5 Most Popular Sandwiches From Around the World


5 Most Popular Sandwiches From Around the World

Looking for a lunchtime shake-up? Try substituting your normal sandwich with one of these popular options from around the world

Ah, the sandwich. Although some of our international friends might disagree, there’s really no lunch experience more appealing than biting into a good sandwich. And although some of our American friends might disagree, the United States does not have a monopoly on sandwiches.

But what are the other types of sandwiches of the world? You won’t find any PB&J or bologna on this list, because sandwiches are a serious matter, and there’s simply too much potential to waste it on mediocre eats.

It may be hard to quantify what sandwiches are truly the most popular, but we at The Daily Meal won’t let that put a damper on our article (or our lunch). Without further ado, here are five of the most popular sandwiches in the world.

Bánh Mì

Although the term bánh mì actually refers to all kinds of bread, it is commonly used to refer to a specific type of sandwich in Vietnam. Made with a small loaf of French bread (thanks, colonialism), the ingredients generally include thinly-sliced pork or pork belly, cucumber, pickled carrots and daikon, jalapeños, cilantro, and mayonnaise. Sometimes spreadable pâté is also added, further adding to the fusion of French and Vietnamese cuisines.

Check out some of our best bánh mì recipes by clicking here.

Cuban Sandwich

Quick, name a Cuban food! If the first thing you thought of was a Cuban sandwich, then you’ve confirmed my theory that this is by far the most famous Cuban food around (or you read the heading). In fact, it’s probably the best thing to come out of Cuba that’s not a fine cigar or a baseball phenom. Of course, it’s entirely possible that Cuban immigrants invented the sandwich while living in Florida, but that doesn’t really matter here. What matters is Cuban bread (similar to French or Italian), roast pork, glazed ham, Swiss cheese, thinly-sliced dill pickles, and mustard. Call it a Cubano, call it a Cuban mix, or even call it a mixto… just order it already!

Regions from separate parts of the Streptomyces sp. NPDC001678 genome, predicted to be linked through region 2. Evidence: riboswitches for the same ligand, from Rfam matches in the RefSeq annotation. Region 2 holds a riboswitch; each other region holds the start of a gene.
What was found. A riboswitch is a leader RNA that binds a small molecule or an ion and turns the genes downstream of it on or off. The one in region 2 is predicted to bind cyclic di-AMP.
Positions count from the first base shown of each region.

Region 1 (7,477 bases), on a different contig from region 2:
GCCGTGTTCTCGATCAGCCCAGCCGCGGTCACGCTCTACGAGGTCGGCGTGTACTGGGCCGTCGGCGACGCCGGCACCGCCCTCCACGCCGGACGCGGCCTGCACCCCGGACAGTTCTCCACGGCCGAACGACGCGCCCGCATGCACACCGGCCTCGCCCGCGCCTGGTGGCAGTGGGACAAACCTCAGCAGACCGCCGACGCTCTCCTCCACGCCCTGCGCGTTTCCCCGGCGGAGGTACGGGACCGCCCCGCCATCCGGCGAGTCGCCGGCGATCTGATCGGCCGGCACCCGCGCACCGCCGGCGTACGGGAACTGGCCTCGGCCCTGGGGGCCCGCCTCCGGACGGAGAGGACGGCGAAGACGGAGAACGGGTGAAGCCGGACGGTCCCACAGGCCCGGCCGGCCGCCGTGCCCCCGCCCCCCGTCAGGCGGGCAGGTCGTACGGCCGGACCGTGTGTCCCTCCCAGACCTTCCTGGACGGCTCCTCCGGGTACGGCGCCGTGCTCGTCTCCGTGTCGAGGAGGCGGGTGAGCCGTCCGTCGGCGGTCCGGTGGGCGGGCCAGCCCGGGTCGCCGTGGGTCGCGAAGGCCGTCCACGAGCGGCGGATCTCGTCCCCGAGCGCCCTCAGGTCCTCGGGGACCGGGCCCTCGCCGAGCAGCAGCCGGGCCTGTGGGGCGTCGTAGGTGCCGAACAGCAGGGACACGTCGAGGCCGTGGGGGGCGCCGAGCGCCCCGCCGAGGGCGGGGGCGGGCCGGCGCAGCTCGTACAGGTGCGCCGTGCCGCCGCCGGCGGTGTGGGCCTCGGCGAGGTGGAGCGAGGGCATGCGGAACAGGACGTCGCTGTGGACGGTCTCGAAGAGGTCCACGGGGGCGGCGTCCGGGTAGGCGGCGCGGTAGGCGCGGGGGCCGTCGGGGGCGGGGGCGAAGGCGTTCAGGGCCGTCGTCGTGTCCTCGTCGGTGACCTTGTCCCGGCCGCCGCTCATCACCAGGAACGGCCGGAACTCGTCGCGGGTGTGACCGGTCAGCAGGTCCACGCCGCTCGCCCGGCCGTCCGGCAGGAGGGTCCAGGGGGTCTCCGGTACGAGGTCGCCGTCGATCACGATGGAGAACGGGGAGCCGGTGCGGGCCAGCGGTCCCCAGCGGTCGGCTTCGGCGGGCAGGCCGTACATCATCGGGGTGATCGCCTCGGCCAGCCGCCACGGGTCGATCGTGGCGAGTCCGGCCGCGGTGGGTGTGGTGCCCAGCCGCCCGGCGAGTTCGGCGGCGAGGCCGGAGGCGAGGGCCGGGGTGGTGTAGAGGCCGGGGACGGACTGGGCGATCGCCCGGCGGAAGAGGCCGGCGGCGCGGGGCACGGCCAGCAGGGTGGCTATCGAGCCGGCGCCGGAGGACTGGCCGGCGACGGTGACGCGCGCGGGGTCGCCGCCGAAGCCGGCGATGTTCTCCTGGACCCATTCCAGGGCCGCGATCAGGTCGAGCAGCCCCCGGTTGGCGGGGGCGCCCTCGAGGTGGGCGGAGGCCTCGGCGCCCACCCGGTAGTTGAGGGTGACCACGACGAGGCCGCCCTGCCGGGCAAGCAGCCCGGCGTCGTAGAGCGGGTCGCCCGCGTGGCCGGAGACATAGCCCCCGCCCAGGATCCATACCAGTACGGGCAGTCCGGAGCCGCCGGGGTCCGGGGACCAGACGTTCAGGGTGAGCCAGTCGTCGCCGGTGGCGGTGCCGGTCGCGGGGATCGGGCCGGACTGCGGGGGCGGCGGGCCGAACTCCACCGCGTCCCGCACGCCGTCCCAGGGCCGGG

Of course, there are still variations of the Cuban sandwich. Click here to explore the options.


The Middle Eastern food known as falafel is a deep-fried ball or patty made from ground chickpeas — or, in Egypt, fava beans. Although it’s perfectly fine to eat this food all by itself, it is frequently served nestled inside a pita. Squeeze in some lettuce, tomato, cucumbers, or any other garnishes, and add some tahini (a condiment made from toasted ground sesame seeds), and it’s ready to eat. As for the preparation of the falafel itself, ingredients like parsley, scallions, garlic, cumin, and coriander are also sometimes used. Although Egypt, Israel, and Palestine have had their disagreements in the past, there’s one thing they all agree on: Falafel is worthy of being a national dish.

Grilled Cheese

This is a sandwich that’s probably familiar to everybody. Two slices of bread with cheese in the middle, slapped onto a grill. Simple and satisfying. The best thing about grilled cheese, however, is that it can be adapted based on the local cuisine or personal preferences. In the U.S., grilled cheese often consists of a couple slices of packaged American cheese between two slices of bread. The options are really endless though. Try an imported cheese, or adding another ingredient or two to the middle, like bacon or avocado. Other countries also have their own version of grilled cheese, or different names for it. In France, you could order a croque monsieur (ham and cheese on Brioche-like bread) or a croquet madame (the same, but with a fried egg on top). In England, they also have a simple version of grilled cheese, but it’s called a “toastie.” Ditto for Australia, where they’re called “jaffles.” It doesn’t really matter what you call it, or what the exact ingredients are, as long as there’s melty, delicious cheese inside.

Croque madames are great, but here are 12 other dishes that should be topped with a fried egg.


I don’t want to be a stickler here, but doesn’t a sandwich, by definition, actually have to be sandwiching something? Isn’t, then, an “open-faced sandwich” really an oxymoron? Dictionary be damned; we’ll let it slide this time, because smørrebrød is not only incredibly popular in Scandinavia, but it’s also quite delicious. Depending on where you’re eating your sandwich — be it Denmark, Norway, or Sweden — the ingredients can vary quite a bit, but expect to see everything from eel to smoked salmon to roast pork or beef, with toppings like onion, cabbage, lettuce, and tomato. As for the bread, white can be used, but dark rye is the standard.

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Smørrebrød is a popular office lunch in Scandinavia, but what about meals in other countries? Click here to find out more.